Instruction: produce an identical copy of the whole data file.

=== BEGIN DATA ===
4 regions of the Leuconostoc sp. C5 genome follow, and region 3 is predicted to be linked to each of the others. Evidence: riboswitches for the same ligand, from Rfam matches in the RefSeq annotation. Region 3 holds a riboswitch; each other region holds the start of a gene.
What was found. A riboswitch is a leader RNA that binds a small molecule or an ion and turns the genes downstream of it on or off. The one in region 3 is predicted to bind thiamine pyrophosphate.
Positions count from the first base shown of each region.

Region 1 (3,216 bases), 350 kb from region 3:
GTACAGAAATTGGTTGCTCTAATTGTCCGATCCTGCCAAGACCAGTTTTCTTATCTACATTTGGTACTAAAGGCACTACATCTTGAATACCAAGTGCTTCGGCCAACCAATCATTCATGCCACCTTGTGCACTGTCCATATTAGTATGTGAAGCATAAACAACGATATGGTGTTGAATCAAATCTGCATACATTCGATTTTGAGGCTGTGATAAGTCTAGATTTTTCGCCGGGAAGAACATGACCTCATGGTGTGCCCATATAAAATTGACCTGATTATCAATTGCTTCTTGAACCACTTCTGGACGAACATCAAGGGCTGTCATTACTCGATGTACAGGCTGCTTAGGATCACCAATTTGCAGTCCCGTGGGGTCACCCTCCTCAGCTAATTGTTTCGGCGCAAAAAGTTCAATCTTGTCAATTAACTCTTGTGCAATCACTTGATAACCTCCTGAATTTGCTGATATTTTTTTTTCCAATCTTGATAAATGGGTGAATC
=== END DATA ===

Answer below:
4 regions of the Leuconostoc sp. C5 genome follow, and region 3 is predicted to be linked to each of the others. Evidence: riboswitches for the same ligand, from Rfam matches in the RefSeq annotation. Region 3 holds a riboswitch; each other region holds the start of a gene.
What was found. A riboswitch is a leader RNA that binds a small molecule or an ion and turns the genes downstream of it on or off. The one in region 3 is predicted to bind thiamine pyrophosphate.
Positions count from the first base shown of each region.

Region 1 (3,216 bases), 350 kb from region 3:
GTACAGAAATTGGTTGCTCTAATTGTCCGATCCTGCCAAGACCAGTTTTCTTATCTACATTTGGTACTAAAGGCACTACATCTTGAATACCAAGTGCTTCGGCCAACCAATCATTCATGCCACCTTGTGCACTGTCCATATTAGTATGTGAAGCATAAACAACGATATGGTGTTGAATCAAATCTGCATACATTCGATTTTGAGGCTGTGATAAGTCTAGATTTTTCGCCGGGAAGAACATGACCTCATGGTGTGCCCATATAAAATTGACCTGATTATCAATTGCTTCTTGAACCACTTCTGGACGAACATCAAGGGCTGTCATTACTCGATGTACAGGCTGCTTAGGATCACCAATTTGCAGTCCCGTGGGGTCACCCTCCTCAGCTAATTGTTTCGGCGCAAAAAGTTCAATCTTGTCAATTAACTCTTGTGCAATCACTTGATAACCTCCTGAATTTGCTGATATTTTTTTTTCCAATCTTGATAAATGGGTGAATC